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August 28, 2014 6:01 pm
It takes one to know one. In the first half of this year, Japanese investors bought more French government bonds than US Treasuries, according to Bank of America Merrill Lynch.
Yet French bonds yield 100 basis points less. Meanwhile, 10-year German Bunds are 150bp dearer than US Treasuries, the largest such spread in eurozone history. The difference that may matter more for a buyer from Japan is that, at below 1 per cent, this German debt is still yielding more than comparable bonds issued by Japan. And not least – a Japanese investor might from bitter experience bet that deflation in the eurozone shall ensure even a low German yield stays positive in real terms for potentially years to come.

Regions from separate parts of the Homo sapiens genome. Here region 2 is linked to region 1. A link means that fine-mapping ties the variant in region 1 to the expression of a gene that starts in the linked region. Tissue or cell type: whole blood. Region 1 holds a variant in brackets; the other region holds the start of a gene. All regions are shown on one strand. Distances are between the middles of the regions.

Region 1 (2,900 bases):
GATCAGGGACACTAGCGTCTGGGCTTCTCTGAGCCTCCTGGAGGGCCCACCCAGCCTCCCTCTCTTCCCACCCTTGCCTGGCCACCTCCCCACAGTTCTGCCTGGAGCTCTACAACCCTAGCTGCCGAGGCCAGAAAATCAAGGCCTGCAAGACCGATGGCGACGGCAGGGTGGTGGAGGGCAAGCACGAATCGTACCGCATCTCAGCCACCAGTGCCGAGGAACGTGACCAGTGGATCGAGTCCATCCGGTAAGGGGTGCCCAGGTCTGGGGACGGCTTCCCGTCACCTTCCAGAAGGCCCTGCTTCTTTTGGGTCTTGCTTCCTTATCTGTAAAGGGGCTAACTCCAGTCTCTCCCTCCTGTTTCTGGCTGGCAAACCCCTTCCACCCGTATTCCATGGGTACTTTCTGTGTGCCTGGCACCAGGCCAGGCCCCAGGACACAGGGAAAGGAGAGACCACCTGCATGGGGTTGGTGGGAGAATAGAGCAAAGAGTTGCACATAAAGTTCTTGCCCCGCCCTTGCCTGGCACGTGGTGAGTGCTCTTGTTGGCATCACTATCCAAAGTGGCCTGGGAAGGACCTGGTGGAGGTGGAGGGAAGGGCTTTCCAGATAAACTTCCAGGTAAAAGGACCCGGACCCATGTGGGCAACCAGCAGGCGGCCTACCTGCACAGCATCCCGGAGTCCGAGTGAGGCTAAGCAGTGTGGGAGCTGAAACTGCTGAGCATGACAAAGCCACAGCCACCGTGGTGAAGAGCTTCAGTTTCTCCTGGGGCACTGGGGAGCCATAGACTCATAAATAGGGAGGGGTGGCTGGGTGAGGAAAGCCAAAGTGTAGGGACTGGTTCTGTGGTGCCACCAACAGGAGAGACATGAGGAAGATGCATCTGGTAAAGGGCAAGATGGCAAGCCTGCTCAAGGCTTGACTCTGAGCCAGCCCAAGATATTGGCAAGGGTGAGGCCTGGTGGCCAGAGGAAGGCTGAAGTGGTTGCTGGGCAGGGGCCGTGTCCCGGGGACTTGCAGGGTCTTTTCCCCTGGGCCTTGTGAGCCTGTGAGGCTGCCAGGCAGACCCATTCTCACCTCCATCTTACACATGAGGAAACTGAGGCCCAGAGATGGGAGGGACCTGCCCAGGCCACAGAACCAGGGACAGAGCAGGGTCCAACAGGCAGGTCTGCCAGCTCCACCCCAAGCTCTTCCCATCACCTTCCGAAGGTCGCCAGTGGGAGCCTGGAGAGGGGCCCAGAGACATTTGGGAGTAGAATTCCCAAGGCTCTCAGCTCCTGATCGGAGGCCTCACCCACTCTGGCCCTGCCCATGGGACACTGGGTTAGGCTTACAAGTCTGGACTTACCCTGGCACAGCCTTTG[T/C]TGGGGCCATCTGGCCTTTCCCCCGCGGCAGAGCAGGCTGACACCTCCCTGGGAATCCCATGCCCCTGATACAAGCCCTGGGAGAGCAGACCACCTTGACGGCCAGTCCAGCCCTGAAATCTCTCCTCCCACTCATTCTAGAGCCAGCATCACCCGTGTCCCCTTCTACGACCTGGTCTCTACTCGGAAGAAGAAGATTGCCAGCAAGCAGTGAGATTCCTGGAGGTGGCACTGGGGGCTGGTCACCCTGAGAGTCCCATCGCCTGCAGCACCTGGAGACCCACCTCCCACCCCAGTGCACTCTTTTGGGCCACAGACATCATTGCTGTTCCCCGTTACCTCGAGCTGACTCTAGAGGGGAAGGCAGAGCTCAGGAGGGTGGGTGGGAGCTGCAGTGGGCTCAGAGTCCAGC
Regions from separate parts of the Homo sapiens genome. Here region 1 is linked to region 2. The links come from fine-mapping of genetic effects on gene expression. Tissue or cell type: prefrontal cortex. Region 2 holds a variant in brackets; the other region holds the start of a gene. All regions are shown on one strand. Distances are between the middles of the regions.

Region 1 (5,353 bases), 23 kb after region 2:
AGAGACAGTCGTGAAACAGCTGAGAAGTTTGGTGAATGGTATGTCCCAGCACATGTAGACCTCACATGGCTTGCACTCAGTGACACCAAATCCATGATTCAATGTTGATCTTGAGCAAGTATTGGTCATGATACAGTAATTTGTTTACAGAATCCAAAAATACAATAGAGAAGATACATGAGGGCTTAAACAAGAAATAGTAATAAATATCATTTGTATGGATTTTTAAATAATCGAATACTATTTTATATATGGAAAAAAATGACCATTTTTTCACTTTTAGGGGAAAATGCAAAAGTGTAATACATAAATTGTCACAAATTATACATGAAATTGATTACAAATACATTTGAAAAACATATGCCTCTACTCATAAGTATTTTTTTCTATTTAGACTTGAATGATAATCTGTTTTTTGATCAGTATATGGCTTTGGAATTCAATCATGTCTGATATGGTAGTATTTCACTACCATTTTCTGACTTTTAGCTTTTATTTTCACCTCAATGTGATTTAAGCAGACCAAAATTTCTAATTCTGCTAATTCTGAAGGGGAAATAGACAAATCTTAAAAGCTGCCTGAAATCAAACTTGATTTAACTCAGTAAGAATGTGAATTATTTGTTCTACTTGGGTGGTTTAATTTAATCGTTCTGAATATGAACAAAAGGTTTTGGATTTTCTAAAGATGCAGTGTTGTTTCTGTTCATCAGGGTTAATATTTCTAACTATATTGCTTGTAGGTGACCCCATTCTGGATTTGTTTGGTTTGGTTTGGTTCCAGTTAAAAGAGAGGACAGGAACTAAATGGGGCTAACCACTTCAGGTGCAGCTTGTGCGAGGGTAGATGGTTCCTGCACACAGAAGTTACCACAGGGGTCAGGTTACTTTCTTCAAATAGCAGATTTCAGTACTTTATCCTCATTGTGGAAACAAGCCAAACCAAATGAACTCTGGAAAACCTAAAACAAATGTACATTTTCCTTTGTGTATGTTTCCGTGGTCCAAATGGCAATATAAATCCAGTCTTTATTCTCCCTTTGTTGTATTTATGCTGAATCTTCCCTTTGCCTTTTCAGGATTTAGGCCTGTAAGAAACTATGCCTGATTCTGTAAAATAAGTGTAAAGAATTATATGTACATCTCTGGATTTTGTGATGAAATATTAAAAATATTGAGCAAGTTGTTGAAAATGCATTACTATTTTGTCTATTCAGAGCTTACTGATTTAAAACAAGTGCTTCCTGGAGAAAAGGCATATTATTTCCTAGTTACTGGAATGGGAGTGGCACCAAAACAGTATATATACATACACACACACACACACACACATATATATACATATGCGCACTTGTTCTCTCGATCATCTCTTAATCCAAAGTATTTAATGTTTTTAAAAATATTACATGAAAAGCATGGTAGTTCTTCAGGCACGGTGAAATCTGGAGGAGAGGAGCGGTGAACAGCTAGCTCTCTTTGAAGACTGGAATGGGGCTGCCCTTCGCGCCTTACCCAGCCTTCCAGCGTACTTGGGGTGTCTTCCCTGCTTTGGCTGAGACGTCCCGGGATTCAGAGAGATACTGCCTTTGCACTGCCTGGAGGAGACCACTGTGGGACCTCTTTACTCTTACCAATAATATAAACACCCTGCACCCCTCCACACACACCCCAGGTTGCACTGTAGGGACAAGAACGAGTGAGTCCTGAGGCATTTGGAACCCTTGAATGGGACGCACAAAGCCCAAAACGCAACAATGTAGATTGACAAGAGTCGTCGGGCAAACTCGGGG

It is very tempting to go with experience. Each fresh piece of eurozone economic data shows inflation falling below 1 per cent, and lending to businesses still contracting. Few saw Japanese deflation coming before the event. Thus, buy Bunds. The trade also appeals if the European Central Bank buys sovereign bonds as a quantitative easing programme. Such purchases will mostly be Bunds if the ECB weights them according to eurozone countries’ share of its capital.
But the ECB may not want to buy peripheral country bonds, which have come close to needing restructuring in the past, and may again. Asset-backed securities may be the ECB’s target.
So buy bank stocks, not Bunds. If QE did buy up sovereign debt, that would raise the value of banks’ own holdings, improving capital. But if the ECB buys asset-backed securities instead, that too would be positive for banks’ capital because it would remove riskier assets from their books. Finally, long-term loans from the ECB, which start next month, will reduce their funding costs. The Euro Stoxx Banks Index trades below book value; every German Bund below three years trades at a negative yield. One is a cheaper play on QE in Europe than the other.
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